Learning from bumpy scorpion armour

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iStockphoto.com scorpion

The yellow fat-tail scorpion, or north African desert scorpion, Androctonus australis, spends much of its time at the surface. This exposes it to harsh sandstorms that can strip paint from steel, but the scorpion seems to be protected.

Han Zhiwu of Jilin University, China, and his team realized that the reason must be in the scorpion’s outer coating, or exoskeleton. So they analyzed it under a microscope, using ultraviolet light that makes the material, chitin, glow (fluoresce).1

They discovered tiny dome-shaped granules 10 microns high and between 25 and 80 microns across (there are 1,000 microns (μm) per millimeter 25,400 per inch).2

Then Han et al. tested the scorpion armour pattern against smooth armour on a computer simulation (Computational Fluid Dynamics (CFD). They found that the domes deflected the virtual airflow, which reduced the erosion rate by 50% compared with smooth. Then they tested real steel plates in a real sandstorm, albeit artificially generated by compressed air. The nearest they could get to the scorpion pattern was grooves that were 2 mm apart, 5 mm wide, and 4 mm high. Even this turned out to reduce the surface erosion by 20% compared with smooth steel. Not as good as the microscopic patterns on the scorpion exoskeleton, but still a big improvement.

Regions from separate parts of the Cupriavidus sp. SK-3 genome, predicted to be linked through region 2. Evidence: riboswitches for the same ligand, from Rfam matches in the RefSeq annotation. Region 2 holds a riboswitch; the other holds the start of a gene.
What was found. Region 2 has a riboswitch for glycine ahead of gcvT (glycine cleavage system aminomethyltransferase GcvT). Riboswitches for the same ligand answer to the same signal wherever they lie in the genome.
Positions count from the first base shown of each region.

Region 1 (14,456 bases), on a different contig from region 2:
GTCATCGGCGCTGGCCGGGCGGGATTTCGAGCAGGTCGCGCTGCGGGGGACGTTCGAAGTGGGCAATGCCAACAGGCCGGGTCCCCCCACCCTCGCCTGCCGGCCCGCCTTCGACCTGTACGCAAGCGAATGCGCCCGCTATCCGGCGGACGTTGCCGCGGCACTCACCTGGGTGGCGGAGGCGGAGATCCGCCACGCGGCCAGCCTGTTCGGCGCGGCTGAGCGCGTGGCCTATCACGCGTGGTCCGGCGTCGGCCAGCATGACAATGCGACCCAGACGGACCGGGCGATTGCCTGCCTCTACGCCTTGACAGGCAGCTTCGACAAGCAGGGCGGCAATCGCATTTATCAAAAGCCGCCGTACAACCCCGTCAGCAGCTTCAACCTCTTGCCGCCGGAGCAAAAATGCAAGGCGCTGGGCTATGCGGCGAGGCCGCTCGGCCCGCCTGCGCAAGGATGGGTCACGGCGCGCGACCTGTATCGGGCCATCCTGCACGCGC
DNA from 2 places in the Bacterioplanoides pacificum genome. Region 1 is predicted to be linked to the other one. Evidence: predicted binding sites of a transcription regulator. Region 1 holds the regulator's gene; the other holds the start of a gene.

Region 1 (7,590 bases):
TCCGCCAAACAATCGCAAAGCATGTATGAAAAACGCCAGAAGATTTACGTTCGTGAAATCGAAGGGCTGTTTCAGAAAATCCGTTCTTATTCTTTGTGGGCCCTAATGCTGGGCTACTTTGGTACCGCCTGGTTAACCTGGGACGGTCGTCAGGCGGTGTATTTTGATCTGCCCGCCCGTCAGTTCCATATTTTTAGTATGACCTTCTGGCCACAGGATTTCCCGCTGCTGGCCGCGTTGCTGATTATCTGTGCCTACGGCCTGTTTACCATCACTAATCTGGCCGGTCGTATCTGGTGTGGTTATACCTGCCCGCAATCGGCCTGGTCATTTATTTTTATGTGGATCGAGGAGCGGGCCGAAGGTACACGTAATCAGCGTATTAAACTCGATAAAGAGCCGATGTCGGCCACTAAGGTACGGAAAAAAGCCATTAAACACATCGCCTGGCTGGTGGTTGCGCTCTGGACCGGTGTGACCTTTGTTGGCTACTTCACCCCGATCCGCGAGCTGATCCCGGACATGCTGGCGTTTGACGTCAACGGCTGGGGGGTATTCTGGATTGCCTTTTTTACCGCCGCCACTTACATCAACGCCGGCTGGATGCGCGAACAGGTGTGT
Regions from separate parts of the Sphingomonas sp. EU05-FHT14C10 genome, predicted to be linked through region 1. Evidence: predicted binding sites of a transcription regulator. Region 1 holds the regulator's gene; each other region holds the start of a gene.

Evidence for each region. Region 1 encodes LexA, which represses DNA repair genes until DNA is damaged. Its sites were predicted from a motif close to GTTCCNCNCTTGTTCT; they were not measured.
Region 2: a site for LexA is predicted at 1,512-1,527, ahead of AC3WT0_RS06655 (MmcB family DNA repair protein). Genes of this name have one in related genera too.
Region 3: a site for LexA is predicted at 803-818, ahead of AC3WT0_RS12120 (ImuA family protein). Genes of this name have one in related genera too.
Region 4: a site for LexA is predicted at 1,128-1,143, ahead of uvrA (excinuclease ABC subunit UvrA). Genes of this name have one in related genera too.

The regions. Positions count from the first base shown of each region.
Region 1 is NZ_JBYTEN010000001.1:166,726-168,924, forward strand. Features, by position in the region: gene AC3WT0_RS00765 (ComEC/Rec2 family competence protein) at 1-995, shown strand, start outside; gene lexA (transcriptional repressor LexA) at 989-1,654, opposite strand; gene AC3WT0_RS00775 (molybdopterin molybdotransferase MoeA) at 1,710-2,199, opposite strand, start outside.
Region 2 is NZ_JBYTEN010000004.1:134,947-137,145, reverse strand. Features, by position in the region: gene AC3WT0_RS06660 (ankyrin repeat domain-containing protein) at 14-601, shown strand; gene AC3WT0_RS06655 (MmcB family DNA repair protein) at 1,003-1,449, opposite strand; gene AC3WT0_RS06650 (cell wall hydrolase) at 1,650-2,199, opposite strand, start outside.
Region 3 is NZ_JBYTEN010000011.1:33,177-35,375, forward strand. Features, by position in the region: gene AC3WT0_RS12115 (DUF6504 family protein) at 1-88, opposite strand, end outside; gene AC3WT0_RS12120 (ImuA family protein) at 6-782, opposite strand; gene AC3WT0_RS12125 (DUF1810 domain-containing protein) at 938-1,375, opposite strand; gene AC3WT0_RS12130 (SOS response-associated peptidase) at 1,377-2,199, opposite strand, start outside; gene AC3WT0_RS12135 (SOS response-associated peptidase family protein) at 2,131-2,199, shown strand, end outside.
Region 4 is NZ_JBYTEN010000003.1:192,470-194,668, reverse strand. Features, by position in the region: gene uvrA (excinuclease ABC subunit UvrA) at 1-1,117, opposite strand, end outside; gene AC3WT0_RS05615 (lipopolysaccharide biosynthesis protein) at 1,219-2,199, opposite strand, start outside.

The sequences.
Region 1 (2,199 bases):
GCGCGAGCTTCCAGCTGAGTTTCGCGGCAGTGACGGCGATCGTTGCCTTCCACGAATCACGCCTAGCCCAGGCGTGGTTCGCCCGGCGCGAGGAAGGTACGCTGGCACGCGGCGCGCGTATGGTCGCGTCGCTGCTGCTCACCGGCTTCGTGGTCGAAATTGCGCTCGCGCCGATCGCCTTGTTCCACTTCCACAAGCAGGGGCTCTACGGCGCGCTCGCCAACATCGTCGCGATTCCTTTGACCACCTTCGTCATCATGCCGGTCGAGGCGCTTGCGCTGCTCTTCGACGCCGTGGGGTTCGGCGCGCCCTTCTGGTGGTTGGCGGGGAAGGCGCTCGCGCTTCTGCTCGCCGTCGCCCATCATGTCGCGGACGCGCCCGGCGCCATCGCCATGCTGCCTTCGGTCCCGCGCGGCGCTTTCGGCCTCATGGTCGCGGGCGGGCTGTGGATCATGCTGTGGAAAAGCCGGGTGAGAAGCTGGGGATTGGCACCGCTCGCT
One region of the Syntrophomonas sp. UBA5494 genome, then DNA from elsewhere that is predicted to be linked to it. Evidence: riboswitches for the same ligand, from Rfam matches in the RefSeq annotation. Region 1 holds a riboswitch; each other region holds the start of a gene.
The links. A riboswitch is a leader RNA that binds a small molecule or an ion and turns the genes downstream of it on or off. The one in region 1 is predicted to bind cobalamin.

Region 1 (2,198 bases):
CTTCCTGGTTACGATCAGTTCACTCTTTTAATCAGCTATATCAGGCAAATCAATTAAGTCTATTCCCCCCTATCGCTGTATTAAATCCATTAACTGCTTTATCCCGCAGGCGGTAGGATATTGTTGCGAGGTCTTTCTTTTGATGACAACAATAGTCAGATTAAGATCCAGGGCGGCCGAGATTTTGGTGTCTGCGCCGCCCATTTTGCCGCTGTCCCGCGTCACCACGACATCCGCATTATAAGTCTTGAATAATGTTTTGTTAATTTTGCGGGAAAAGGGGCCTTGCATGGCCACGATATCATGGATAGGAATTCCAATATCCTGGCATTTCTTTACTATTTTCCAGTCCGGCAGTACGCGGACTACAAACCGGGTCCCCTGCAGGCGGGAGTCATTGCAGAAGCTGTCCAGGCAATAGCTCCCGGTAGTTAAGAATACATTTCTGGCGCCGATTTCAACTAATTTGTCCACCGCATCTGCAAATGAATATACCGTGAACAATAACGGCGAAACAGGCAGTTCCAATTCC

Such ‘solid particle erosion’ by atmospheric dust causes millions of dollars of damage to helicopter rotors, turbine blades, and many other fast-moving surfaces, and it’s much worse in the desert.3 Dr Han suggests that rough surfaces could prolong their active lives.

We have seen before how the bumps on humpback whales also greatly improve whales. Some fans have been modelled on them.4 This scorpion armour is just another in the widening field of biomimetics.5 Certainly these human scientists are performing first-rate science in this field, but they are just making copies—what does this say about the Maker of the originals?

References and notes

  1. Han Zhiwu, et al., Erosion resistance of bionic functional surfaces inspired from desert scorpions, Langmuir 28(5):2914–2921, 2012 | DOI: 10.1021/la203942r. Return to text.
  2. Not a scratch: Scorpions may have lessons to teach aircraft designers, Biomimetics, economist.com, 4 February 2012. Return to text.
  3. Scorpions inspire scientists in making tougher surfaces for machinery, sciencedaily.com, 25 January 2012. Return to text.
  4. Humpback whale flipper inspires fan design, Creation 33(3):11, 2011; cf. creation.com/flighty-flippers. Return to text.
  5. See also the articles under creation.com/biomimetics. Return to text.

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Reader’s comments

james p H.
"Certainly these human scientists are performing first-rate science in this field, but they are just making copies—what does this say about the Maker of the originals?"

what does it say about those who investigate and mimic this gob-smackingly complex, high-tech, super-intelligent design and, yet, *still* refuse to acknowledge and bow down before the Maker?

(has there been a *worse* time in history than now to be "an intellectually fulfilled atheist" ?!? )
RIA Z.
Wow! What a wounderous God we belong to!! We stand in awe of Hi handy-works!!

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